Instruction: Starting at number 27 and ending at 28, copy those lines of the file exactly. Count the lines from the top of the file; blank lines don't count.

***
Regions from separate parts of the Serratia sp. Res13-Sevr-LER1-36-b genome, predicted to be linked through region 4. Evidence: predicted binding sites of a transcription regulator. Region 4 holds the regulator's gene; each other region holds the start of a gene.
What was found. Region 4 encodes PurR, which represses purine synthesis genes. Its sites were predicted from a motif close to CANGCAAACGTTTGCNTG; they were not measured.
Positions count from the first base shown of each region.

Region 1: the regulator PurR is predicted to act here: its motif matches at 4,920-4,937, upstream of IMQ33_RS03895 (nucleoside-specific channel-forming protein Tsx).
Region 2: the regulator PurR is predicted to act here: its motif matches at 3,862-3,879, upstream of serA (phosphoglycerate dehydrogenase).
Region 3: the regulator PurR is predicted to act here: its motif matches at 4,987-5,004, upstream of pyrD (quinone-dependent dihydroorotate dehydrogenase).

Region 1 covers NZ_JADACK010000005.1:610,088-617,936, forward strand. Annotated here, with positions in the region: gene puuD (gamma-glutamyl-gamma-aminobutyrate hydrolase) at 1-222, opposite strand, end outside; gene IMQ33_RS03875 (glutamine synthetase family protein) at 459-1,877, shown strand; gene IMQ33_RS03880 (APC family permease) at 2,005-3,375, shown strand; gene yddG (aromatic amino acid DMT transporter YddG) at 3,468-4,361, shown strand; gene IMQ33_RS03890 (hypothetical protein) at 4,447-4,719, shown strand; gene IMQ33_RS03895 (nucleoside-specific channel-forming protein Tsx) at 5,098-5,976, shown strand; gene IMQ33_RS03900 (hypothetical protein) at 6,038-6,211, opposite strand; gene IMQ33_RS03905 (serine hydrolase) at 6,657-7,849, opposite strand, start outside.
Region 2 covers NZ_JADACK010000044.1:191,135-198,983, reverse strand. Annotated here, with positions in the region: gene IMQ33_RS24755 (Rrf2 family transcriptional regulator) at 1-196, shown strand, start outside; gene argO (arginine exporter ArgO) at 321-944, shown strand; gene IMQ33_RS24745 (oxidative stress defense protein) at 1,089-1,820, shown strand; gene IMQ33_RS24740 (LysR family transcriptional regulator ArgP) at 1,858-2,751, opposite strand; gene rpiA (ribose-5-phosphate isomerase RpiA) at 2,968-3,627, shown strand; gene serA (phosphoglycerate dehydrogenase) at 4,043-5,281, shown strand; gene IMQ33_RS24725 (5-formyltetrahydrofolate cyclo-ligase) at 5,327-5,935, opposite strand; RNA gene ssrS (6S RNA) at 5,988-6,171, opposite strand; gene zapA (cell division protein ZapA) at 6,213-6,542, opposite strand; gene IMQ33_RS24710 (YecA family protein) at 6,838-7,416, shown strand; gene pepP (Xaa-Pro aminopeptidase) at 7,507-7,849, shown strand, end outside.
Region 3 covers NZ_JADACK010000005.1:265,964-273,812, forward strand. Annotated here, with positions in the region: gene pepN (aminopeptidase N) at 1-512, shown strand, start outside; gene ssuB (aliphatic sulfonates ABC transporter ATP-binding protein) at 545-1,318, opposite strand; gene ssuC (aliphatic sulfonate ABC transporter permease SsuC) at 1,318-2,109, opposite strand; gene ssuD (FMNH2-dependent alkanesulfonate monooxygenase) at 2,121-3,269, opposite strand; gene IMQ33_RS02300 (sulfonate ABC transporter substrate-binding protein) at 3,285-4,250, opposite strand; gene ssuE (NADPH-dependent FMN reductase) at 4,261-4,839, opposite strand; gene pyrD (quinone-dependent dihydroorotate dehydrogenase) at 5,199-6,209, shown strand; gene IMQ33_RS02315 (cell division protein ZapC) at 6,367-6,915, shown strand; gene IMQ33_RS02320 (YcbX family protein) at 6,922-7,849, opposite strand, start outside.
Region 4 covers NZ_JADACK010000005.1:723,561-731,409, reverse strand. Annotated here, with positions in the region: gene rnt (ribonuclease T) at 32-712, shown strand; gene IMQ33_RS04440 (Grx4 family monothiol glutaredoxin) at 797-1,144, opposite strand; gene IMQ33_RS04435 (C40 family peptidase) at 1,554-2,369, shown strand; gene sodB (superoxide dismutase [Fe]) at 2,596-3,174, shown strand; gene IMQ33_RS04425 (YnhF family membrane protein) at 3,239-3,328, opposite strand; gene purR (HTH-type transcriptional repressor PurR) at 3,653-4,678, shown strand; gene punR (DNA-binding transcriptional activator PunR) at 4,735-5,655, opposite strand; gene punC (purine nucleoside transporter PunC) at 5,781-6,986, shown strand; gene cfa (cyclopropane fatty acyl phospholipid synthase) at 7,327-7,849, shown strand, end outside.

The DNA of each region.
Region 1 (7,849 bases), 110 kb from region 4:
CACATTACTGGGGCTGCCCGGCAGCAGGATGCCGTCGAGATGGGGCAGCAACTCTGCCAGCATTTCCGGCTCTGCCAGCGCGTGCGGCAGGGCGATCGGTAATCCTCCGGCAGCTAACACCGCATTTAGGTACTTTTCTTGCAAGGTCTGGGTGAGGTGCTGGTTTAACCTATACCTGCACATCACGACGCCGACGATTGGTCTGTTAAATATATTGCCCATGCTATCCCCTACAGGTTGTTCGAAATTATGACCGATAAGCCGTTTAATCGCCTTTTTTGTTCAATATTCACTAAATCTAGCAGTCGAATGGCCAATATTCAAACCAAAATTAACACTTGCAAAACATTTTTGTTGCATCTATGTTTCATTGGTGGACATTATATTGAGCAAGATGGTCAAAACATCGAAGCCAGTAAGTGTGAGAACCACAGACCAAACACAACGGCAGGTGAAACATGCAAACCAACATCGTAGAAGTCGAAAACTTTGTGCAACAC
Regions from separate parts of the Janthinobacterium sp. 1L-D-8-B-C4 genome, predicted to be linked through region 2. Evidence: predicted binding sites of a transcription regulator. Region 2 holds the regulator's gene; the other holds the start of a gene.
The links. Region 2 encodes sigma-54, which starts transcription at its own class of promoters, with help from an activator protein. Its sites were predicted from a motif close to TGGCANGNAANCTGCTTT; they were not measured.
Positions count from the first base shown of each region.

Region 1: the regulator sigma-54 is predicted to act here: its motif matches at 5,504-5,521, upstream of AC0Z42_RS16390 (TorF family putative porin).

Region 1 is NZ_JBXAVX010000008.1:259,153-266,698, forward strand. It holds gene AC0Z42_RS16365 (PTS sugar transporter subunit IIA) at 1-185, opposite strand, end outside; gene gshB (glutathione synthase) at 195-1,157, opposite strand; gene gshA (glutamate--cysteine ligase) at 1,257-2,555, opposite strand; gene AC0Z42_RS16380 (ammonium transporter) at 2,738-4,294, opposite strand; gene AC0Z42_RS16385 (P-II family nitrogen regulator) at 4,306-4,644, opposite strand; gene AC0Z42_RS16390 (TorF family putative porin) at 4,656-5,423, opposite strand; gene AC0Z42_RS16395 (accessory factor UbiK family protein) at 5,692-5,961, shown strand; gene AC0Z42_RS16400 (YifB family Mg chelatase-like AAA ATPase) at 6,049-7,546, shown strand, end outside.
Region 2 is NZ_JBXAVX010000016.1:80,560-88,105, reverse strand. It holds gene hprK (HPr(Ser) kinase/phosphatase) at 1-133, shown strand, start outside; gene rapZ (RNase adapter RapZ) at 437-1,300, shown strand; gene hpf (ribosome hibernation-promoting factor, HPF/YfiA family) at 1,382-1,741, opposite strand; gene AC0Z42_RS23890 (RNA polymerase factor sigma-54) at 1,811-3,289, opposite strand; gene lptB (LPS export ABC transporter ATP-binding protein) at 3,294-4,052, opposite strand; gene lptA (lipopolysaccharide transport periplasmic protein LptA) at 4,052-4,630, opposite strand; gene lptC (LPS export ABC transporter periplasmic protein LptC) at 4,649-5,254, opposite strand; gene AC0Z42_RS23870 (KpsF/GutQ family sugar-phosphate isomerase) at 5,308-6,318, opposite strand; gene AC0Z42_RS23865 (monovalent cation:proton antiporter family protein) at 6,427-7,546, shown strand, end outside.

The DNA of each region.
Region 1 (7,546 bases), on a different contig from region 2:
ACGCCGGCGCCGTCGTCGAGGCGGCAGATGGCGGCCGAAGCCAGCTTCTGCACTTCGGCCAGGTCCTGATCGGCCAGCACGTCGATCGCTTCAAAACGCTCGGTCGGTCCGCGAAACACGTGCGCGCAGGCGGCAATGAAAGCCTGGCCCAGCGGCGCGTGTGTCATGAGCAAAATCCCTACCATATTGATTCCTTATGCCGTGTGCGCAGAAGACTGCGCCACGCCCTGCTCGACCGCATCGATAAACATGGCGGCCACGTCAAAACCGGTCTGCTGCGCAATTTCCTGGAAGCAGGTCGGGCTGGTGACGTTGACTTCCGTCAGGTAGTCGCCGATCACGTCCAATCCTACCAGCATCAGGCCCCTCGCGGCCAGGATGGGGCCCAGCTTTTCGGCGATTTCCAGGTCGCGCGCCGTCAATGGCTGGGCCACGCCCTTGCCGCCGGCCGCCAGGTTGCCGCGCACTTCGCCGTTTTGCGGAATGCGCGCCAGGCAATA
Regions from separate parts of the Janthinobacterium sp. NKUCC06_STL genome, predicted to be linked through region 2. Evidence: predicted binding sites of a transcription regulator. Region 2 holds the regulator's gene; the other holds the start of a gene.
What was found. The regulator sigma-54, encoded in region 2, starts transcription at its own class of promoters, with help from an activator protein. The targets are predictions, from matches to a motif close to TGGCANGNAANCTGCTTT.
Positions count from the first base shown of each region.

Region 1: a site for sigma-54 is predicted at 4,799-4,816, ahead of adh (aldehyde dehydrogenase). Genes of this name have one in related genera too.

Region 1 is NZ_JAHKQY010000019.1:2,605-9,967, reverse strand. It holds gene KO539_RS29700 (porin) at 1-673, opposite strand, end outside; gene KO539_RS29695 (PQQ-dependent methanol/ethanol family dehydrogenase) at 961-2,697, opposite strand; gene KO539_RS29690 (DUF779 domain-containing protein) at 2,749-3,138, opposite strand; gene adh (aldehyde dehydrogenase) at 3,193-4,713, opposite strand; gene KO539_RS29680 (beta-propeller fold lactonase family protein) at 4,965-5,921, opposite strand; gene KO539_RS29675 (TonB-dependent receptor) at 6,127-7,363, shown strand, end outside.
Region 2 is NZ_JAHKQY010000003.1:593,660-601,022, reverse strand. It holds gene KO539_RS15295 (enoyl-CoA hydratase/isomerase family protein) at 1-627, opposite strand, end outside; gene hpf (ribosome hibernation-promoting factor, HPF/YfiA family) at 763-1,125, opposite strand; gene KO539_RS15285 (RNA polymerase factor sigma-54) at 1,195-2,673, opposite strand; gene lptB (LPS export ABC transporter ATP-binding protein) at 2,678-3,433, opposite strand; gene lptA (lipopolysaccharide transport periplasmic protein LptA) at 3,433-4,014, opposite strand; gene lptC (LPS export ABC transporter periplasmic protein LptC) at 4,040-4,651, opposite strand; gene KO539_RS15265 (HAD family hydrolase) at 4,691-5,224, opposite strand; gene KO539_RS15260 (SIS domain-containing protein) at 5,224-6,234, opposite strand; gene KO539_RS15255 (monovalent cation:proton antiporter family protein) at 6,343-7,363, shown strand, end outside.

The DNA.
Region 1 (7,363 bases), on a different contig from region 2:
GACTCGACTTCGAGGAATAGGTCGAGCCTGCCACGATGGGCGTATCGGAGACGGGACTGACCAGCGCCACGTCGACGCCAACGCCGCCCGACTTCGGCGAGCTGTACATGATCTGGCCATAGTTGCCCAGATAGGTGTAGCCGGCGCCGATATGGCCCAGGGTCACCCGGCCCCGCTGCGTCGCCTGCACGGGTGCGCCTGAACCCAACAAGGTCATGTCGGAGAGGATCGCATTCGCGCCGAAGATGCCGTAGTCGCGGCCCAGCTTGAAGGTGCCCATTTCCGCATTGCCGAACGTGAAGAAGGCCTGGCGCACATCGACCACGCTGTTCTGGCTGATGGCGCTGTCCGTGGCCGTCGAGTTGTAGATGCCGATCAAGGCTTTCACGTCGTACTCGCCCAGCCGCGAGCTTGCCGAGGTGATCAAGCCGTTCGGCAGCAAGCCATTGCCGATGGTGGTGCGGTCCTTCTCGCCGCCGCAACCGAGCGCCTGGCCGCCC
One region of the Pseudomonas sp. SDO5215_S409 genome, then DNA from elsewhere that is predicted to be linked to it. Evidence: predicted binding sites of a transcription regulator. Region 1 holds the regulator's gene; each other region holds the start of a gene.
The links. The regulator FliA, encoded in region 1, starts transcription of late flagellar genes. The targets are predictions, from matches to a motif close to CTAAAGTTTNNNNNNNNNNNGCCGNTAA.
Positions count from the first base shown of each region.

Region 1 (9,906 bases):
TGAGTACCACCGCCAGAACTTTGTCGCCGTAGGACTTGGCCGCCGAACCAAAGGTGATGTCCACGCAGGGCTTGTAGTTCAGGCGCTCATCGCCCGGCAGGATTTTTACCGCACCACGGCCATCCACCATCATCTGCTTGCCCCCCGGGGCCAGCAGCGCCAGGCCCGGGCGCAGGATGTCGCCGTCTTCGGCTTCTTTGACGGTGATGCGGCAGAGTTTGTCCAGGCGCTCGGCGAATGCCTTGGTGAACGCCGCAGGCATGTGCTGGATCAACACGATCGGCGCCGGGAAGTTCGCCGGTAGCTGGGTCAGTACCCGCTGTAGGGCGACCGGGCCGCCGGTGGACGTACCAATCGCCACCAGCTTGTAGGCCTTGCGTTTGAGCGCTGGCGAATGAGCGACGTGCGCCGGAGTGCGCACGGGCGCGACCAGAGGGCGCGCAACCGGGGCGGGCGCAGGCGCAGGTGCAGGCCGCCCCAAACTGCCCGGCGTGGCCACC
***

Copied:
Region 1 is NZ_JAHKQY010000019.1:2,605-9,967, reverse strand. It holds gene KO539_RS29700 (porin) at 1-673, opposite strand, end outside; gene KO539_RS29695 (PQQ-dependent methanol/ethanol family dehydrogenase) at 961-2,697, opposite strand; gene KO539_RS29690 (DUF779 domain-containing protein) at 2,749-3,138, opposite strand; gene adh (aldehyde dehydrogenase) at 3,193-4,713, opposite strand; gene KO539_RS29680 (beta-propeller fold lactonase family protein) at 4,965-5,921, opposite strand; gene KO539_RS29675 (TonB-dependent receptor) at 6,127-7,363, shown strand, end outside.
Region 2 is NZ_JAHKQY010000003.1:593,660-601,022, reverse strand. It holds gene KO539_RS15295 (enoyl-CoA hydratase/isomerase family protein) at 1-627, opposite strand, end outside; gene hpf (ribosome hibernation-promoting factor, HPF/YfiA family) at 763-1,125, opposite strand; gene KO539_RS15285 (RNA polymerase factor sigma-54) at 1,195-2,673, opposite strand; gene lptB (LPS export ABC transporter ATP-binding protein) at 2,678-3,433, opposite strand; gene lptA (lipopolysaccharide transport periplasmic protein LptA) at 3,433-4,014, opposite strand; gene lptC (LPS export ABC transporter periplasmic protein LptC) at 4,040-4,651, opposite strand; gene KO539_RS15265 (HAD family hydrolase) at 4,691-5,224, opposite strand; gene KO539_RS15260 (SIS domain-containing protein) at 5,224-6,234, opposite strand; gene KO539_RS15255 (monovalent cation:proton antiporter family protein) at 6,343-7,363, shown strand, end outside.